I am waiting for the elections with the eager anticipation of an outsider. Their results will impact me heavily, but I cannot participate. For the first time, I am unable to voice my opinion publicly. In fact, citing article 33, I am expressly forbidden from participating in political conversations, rallies, protests, etc. in any way. I am mute, but not by choice. I’ve never understood how my husband felt when we were living in the US and he was the one unable to vote. Now, I can empathize. It’s a suffocating sensation. The world around you will change drastically. You have no choice but to be a part of it, and yet you can’t be a part of the process. Stakeholder or not, you are left out in the cold, a silent observer.

That’s all for today. I know I have once again fallen short of 1000 words, but I’ve at least made a start. There’s not much more on my mind at the moment, and I’m not the kind of person who can write just to occupy time and space. I find it droll and annoying. That said, there is one change to announce in the purpose of this blog. I know, I know, I’ve just started writing, so how can I change things so quickly? Right? Well, after conversing with the hubby, we’ve agreed to take the opportunity to write together from time to time – challenging each other to a new topic every day, and writing our 1,000 words together. I’m not sure how many times we’ll actually do this, but we’re aiming for a daily blog on both our parts. Most likely, we’ll end up writing once a week. I’ll do my best to maintain my normal entries on our days off…



Peace and Quiet

Every year, I would ask my mother what she would like for her birthday. Her answer: Peace and Quiet. Being a rambunctious little cuddle-bug, I had no clue what those two concepts meant to a woman who worked 60+ hours per week to support her rather large, dysfunctional family. Now, as a mother of one dog and a baby, wife to a workaholic, expat trying to survive in a new culture, I have an inkling…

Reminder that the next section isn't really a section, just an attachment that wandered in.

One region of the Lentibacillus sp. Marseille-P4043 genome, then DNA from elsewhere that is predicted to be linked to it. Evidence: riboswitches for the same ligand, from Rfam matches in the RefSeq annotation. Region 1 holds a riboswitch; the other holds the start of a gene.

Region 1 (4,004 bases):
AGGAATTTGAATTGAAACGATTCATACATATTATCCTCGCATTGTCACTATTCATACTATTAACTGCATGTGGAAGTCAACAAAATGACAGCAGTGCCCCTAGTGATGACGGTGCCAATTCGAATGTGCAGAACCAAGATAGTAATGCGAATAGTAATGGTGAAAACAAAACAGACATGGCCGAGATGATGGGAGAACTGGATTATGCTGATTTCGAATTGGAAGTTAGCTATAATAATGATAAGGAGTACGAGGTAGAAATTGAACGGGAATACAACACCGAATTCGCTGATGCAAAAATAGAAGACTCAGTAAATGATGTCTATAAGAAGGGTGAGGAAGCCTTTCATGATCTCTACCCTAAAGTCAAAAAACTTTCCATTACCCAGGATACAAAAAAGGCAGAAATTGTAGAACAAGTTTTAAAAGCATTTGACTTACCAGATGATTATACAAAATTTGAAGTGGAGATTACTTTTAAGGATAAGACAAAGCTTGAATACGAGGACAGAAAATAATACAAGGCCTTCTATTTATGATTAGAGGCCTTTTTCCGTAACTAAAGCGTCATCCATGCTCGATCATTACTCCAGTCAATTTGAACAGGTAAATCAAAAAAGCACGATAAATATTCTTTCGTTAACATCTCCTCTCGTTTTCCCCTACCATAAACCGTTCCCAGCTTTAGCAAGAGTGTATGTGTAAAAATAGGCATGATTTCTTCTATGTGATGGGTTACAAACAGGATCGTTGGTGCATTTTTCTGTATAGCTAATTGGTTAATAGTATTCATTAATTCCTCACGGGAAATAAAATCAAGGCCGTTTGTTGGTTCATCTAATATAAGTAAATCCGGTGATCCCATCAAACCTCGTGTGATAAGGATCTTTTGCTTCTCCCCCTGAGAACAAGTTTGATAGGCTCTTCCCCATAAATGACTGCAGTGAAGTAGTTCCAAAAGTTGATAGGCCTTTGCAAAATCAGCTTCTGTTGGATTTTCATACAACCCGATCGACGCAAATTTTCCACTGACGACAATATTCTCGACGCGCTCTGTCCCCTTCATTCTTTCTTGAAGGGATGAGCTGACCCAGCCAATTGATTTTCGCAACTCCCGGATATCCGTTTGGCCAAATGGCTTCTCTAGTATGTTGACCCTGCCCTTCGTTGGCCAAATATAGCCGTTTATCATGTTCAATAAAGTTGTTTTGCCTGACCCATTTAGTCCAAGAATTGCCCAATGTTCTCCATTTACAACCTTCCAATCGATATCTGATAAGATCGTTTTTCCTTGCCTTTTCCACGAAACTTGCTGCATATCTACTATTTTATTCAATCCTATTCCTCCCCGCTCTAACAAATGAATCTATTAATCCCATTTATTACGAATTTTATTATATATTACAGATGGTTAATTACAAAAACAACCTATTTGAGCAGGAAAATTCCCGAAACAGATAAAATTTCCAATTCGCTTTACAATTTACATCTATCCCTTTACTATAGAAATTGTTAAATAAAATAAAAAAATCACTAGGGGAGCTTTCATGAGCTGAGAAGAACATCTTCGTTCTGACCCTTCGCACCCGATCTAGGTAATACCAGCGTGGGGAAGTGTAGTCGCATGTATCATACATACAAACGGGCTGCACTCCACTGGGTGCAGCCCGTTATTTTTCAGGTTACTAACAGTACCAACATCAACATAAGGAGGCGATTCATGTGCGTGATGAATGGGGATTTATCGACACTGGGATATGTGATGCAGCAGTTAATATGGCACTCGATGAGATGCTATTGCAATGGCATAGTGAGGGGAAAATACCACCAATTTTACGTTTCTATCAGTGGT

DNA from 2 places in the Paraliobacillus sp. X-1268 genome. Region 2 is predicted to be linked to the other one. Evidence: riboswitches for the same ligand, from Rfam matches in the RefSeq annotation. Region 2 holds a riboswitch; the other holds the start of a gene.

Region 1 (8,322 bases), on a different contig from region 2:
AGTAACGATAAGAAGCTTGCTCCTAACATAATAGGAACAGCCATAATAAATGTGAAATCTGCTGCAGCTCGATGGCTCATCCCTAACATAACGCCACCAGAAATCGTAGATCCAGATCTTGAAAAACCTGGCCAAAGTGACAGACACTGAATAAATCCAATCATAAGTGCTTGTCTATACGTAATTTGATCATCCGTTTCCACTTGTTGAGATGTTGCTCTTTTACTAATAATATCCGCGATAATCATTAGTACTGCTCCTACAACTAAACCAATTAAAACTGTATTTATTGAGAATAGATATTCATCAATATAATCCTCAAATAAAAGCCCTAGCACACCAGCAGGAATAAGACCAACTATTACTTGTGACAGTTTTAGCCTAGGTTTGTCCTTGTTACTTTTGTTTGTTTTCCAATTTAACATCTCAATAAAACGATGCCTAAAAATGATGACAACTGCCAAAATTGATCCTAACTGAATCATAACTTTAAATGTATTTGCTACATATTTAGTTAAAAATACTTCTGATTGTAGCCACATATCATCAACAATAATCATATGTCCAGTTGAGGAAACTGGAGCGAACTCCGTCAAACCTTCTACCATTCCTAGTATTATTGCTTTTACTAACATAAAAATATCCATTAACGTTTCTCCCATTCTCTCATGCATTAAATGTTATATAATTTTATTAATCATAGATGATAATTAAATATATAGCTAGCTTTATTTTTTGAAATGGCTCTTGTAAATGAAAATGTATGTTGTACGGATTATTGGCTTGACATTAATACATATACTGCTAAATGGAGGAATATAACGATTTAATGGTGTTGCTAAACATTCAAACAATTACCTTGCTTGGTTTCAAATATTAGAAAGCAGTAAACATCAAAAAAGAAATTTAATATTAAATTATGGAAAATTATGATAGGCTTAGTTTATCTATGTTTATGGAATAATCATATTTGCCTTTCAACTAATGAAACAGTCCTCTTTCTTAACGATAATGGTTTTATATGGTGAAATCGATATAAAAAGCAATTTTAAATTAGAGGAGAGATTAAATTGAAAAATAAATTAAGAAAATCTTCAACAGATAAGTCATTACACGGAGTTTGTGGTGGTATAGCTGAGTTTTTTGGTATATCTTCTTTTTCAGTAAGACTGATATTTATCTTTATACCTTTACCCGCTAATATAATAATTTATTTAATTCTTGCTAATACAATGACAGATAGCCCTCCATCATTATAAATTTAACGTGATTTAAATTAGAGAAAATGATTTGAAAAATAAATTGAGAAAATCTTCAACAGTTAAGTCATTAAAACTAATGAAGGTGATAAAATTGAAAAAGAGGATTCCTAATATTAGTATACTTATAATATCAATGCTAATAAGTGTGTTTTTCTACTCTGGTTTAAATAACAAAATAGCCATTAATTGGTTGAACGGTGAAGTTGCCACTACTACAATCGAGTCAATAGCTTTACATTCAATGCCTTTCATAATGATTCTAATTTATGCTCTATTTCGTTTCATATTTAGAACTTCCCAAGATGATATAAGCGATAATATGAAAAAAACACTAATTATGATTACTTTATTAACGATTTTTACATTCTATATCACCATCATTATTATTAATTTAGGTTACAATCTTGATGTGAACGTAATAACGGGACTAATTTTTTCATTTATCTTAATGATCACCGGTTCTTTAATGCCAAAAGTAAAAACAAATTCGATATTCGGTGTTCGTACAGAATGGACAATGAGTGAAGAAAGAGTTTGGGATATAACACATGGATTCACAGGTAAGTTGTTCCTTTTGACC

This blog is my peace and quiet. I will rant, rave, cry, laugh, and let it all hang out here, all in search of a little peace and quiet.

There is, of course, an ulterior motive to my newly established blog.  I would like to be a better writer. What does that have to do with writing a blog? And shouldn’t I have accomplished that task before subjugating countless individuals to my half-assed attempts at sounding readable? It’s simple, really. I’ve listened to the greats. Hemingway, Garcia-Marquez, and for those in politics – Kennan. They’ve all agreed on a basic point: the first step towards becoming a great writer is to establish a routine. I can’t claim plots, creativity, style, voice, or frankly anything at all until I have honed my skill and developed a routine. 1,000 words per day is my minimum mark, although I’m afraid I’ll probably fall short.

Why will I fall short of a 2.5 page (Arial font, mind you) mark? Because I lack confidence in my own abilities. In order to write, you have to have something to say, and I don’t see what I have to say that the rest of the world would be keen on hearing quite yet. I imagine that in time, as I write more frequently, I’ll wake up the addiction that once drove my daily actions. I wrote so much drivel in high school that it pains me to think of it, although I’ve been told by several friends that it’s really not as bad as I think. One even volunteered to safeguard my writings so as to prevent me from trashing them all, so who knows…perhaps I am my own worst critic.

So that’s it for today. Nearly 400 words, nothing more. It’s a start though. The foundation of my refuge has been laid. I’ve now officially created a space away from motherhood, marriage, and cultural clashes. My own little refugio – on the world wide web.